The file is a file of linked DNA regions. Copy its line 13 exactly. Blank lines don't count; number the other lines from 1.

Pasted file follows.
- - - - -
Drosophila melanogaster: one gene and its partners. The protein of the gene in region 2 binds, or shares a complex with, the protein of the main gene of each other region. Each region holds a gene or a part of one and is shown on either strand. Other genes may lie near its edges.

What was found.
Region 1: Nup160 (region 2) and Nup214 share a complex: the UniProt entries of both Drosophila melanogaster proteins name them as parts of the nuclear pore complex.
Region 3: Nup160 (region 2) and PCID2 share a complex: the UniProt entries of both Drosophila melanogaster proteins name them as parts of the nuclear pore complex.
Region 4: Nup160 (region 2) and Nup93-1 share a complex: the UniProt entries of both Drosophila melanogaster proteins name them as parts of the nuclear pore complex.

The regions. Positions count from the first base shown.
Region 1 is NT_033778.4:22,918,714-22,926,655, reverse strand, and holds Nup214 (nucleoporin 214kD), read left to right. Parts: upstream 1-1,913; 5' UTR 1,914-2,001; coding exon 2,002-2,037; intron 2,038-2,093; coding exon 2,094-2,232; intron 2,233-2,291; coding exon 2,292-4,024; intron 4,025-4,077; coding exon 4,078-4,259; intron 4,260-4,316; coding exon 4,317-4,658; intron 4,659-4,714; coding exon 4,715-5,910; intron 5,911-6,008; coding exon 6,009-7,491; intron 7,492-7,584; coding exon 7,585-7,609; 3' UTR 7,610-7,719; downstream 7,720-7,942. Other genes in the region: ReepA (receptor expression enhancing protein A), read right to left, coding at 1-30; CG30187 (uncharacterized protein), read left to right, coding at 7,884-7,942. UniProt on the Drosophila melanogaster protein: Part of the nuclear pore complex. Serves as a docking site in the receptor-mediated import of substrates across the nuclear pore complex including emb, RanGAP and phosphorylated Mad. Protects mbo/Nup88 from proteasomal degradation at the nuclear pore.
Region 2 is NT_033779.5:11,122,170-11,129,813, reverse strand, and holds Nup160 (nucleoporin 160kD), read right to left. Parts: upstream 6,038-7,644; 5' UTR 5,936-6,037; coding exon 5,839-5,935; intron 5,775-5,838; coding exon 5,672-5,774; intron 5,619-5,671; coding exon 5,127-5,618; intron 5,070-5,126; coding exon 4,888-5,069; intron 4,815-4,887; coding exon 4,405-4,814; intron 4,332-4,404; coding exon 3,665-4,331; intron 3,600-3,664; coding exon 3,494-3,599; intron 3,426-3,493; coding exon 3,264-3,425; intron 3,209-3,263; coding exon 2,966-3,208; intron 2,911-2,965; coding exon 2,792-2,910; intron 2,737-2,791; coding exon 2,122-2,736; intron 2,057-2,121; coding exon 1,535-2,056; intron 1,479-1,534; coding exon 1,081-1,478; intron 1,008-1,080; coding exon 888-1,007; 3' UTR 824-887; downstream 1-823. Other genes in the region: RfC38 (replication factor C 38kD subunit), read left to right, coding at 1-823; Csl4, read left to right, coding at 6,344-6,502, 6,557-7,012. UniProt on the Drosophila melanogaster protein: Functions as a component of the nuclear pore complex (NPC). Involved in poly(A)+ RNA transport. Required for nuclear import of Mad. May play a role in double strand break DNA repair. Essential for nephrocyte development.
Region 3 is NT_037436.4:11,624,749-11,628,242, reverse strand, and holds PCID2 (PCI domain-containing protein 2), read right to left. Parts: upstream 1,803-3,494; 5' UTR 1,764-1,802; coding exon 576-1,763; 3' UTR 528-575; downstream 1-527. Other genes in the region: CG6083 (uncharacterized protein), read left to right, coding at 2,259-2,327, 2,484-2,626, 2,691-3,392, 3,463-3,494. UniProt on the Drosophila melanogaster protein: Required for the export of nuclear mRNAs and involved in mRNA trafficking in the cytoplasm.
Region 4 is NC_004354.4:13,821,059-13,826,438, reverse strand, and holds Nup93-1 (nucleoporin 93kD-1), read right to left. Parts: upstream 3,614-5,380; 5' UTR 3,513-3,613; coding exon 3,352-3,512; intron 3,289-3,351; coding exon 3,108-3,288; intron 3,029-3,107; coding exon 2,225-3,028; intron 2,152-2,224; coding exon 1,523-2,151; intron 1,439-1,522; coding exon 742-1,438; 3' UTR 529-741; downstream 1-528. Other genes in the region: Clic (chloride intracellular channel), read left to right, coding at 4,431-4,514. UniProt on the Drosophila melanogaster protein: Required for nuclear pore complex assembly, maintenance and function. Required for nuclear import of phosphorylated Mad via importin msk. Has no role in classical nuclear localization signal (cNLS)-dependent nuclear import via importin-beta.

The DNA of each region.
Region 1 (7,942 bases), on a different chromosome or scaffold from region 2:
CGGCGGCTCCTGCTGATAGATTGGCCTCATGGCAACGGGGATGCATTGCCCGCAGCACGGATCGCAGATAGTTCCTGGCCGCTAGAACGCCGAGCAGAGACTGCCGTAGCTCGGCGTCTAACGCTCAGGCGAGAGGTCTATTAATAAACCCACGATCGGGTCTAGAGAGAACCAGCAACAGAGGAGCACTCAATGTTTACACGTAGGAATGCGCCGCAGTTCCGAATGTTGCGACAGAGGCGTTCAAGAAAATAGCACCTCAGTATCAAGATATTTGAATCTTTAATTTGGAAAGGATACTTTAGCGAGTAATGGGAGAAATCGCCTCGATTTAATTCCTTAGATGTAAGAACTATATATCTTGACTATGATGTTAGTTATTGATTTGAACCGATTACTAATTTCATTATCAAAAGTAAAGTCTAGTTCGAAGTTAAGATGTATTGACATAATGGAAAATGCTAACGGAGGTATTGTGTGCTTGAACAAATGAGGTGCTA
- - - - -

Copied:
CGGCGGCTCCTGCTGATAGATTGGCCTCATGGCAACGGGGATGCATTGCCCGCAGCACGGATCGCAGATAGTTCCTGGCCGCTAGAACGCCGAGCAGAGACTGCCGTAGCTCGGCGTCTAACGCTCAGGCGAGAGGTCTATTAATAAACCCACGATCGGGTCTAGAGAGAACCAGCAACAGAGGAGCACTCAATGTTTACACGTAGGAATGCGCCGCAGTTCCGAATGTTGCGACAGAGGCGTTCAAGAAAATAGCACCTCAGTATCAAGATATTTGAATCTTTAATTTGGAAAGGATACTTTAGCGAGTAATGGGAGAAATCGCCTCGATTTAATTCCTTAGATGTAAGAACTATATATCTTGACTATGATGTTAGTTATTGATTTGAACCGATTACTAATTTCATTATCAAAAGTAAAGTCTAGTTCGAAGTTAAGATGTATTGACATAATGGAAAATGCTAACGGAGGTATTGTGTGCTTGAACAAATGAGGTGCTA